At that time, many of the so-called art galleries and critics saw photography as just a trade, a technical recording industry. I would try and tell them it’s art, and that getting great works often took more effort than was required to create a painting. But they would just say, “Well, anyone can take photos.” In frustration, I would reply, “Well, anyone can paint – especially when I look at what you have in your gallery.”

I tried to explain to the art critics that taking an image was a technical craft, but seeing the image in the first place was what made it an art – but for years my words fell on deaf ears. In the end I realised I was wasting my breath, so I launched my first commercial gallery on the NSW Central Coast to show there’s a market for art photography. The gallery was a huge success right away, and photographers from all over the world came to see what we were up to and how we were marketing photography.

What’s really funny is that many of those people who treated photography with disdain are now promoting it as an art form. They now say they always believed that one day photography would be given the recognition it deserves. I think the bottom line is they’ve seen the shift in the marketplace, and as much as they hate it, they have to move with the market. Now they see there’s money to be made, they want to try and control who’s going to be recognised as an art photographer and who isn’t. In fact, they look down on photographers who have dared to sell their work privately. What’s ironic is that if these photographers hadn’t taken their work to the public to create the market, there would be no market today. Those self-proclaimed art-guardians have even come up with the term “fine art photography”, a definition that usually applies just to the photographers they represent. They’ll often refer to any photographer who sells on their own as “just a commercial photographer”, a term delivered as a slur, intending to portray independent photographers as technicians, not artists.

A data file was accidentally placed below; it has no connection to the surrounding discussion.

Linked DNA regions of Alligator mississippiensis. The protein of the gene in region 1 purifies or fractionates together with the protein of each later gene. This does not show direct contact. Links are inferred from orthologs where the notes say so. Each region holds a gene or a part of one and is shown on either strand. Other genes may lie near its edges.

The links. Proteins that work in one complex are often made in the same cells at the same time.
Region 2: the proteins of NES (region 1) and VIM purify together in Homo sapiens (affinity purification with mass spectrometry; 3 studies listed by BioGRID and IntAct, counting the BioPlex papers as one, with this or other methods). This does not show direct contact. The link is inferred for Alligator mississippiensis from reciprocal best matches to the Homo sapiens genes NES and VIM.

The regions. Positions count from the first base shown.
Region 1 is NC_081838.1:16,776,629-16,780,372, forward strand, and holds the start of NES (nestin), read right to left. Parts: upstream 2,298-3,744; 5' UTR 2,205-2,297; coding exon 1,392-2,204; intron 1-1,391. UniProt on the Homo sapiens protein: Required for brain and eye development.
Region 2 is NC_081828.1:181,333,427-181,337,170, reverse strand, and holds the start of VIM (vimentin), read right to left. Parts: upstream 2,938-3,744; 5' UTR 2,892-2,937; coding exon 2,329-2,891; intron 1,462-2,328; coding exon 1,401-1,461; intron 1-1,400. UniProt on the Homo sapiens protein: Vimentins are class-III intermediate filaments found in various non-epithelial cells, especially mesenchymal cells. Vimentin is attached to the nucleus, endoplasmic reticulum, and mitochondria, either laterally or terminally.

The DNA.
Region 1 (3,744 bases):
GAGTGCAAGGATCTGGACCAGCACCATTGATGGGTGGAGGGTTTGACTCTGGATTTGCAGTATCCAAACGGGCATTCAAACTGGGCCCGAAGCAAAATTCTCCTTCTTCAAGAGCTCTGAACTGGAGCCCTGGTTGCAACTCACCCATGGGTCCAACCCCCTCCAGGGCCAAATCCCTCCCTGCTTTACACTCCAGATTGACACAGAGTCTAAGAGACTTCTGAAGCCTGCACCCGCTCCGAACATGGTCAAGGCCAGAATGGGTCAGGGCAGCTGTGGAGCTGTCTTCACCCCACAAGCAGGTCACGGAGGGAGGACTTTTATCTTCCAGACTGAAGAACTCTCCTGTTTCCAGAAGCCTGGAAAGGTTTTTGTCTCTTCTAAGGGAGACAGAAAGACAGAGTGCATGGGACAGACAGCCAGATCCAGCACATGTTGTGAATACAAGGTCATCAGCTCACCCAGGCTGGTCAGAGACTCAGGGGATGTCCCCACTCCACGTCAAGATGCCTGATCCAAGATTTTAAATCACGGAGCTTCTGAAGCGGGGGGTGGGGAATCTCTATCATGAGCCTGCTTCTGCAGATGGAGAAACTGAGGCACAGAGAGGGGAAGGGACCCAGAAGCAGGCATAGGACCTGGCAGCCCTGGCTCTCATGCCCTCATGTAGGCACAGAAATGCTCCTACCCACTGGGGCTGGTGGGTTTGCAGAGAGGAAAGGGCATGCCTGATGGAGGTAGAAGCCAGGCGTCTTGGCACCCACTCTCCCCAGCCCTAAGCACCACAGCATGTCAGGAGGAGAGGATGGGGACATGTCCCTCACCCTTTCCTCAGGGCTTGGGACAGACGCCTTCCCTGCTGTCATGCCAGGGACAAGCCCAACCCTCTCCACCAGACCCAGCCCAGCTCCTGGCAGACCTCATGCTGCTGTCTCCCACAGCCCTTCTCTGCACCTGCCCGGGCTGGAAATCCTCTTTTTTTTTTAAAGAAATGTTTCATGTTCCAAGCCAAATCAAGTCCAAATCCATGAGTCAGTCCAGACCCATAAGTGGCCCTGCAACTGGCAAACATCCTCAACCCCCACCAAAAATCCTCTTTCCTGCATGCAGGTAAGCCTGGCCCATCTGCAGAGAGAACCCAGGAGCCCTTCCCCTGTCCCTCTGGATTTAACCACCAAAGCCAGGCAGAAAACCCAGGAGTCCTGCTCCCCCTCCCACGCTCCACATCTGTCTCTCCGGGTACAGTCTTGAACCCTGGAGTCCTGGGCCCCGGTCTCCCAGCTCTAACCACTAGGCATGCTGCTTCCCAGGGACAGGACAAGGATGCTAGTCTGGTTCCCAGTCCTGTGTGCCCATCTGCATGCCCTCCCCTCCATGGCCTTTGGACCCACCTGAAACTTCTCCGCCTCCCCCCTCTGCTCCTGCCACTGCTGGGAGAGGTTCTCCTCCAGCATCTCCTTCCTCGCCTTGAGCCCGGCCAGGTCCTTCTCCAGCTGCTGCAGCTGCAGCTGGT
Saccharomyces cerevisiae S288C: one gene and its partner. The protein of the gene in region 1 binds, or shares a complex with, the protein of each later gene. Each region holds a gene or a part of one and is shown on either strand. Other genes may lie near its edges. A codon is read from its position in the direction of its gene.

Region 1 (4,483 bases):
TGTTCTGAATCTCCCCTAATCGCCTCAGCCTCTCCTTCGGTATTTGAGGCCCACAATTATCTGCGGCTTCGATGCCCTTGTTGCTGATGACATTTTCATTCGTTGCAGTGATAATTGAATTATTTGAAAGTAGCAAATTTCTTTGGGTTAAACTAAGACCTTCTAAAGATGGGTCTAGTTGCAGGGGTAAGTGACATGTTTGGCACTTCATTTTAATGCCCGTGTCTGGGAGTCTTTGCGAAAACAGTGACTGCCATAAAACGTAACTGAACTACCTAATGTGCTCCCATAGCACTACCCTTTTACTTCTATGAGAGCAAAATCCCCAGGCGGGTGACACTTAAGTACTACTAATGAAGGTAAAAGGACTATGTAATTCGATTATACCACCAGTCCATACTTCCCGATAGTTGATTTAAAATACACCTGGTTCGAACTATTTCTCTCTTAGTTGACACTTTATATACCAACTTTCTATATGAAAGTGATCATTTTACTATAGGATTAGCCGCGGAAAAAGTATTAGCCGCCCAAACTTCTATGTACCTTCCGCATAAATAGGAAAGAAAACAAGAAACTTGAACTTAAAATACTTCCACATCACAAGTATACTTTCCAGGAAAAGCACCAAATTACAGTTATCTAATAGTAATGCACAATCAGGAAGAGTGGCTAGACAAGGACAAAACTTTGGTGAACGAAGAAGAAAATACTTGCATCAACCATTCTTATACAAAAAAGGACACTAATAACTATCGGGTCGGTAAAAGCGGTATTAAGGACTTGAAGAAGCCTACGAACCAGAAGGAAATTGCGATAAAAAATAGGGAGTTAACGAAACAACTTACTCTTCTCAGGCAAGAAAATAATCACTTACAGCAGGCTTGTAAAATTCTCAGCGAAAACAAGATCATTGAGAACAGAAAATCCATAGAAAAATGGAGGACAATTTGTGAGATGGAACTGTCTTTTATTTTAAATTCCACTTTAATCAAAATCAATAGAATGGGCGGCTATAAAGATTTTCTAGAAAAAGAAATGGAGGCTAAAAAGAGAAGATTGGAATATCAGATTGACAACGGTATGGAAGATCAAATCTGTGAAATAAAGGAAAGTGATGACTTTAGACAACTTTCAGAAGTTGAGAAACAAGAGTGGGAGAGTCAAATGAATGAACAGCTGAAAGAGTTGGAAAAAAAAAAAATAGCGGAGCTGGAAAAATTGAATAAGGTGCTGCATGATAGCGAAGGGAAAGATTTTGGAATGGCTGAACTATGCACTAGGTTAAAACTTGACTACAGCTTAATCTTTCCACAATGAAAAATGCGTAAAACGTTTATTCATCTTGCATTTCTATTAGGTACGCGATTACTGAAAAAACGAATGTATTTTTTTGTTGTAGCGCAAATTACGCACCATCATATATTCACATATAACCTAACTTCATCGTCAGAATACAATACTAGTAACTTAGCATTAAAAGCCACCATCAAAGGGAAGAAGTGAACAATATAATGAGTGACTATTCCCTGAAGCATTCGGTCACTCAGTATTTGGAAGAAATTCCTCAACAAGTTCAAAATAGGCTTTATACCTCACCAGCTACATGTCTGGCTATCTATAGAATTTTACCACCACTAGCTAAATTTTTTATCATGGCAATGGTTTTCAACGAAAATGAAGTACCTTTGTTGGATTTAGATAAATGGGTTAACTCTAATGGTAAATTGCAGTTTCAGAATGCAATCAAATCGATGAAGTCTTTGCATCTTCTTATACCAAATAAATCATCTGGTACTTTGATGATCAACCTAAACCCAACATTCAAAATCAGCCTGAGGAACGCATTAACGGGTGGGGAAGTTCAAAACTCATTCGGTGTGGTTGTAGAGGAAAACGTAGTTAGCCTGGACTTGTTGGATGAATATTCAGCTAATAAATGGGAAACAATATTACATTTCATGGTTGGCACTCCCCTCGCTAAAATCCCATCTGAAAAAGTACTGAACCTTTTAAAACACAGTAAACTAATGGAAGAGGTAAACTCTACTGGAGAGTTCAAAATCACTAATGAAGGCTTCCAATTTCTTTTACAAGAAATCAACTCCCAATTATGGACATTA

Photography is all about light – and you will never be able to stop the sun from shining. Photography as an art form has risen, and it has a very bright future.

Realistically, artists all need to make sales, unless we’re independently wealthy or have rich benefactors. The majority of artists – myself included – were born without silver spoons in our mouths. For an artist who relies on sales from the general public, their art must speak into the hearts of people to make them part with their hard-earned dollars. To me, there’s no greater compliment than when someone is willing to part with their money to have my work in their home or office. You can have all the accolades, but words and trophies do not pay the bills. Real art is that which moves real people. I don’t understand the term “fine art”. To me, there’s art that speaks to people, and art that doesn’t. It’s not the role of a bunch of critics to declare what is art and what is not. It’s the people who should declare what is great, because in the end art isn’t just for hanging in museums; art is that which is part of people’s lives. Photography is for the living. And it brings life when displayed on your walls.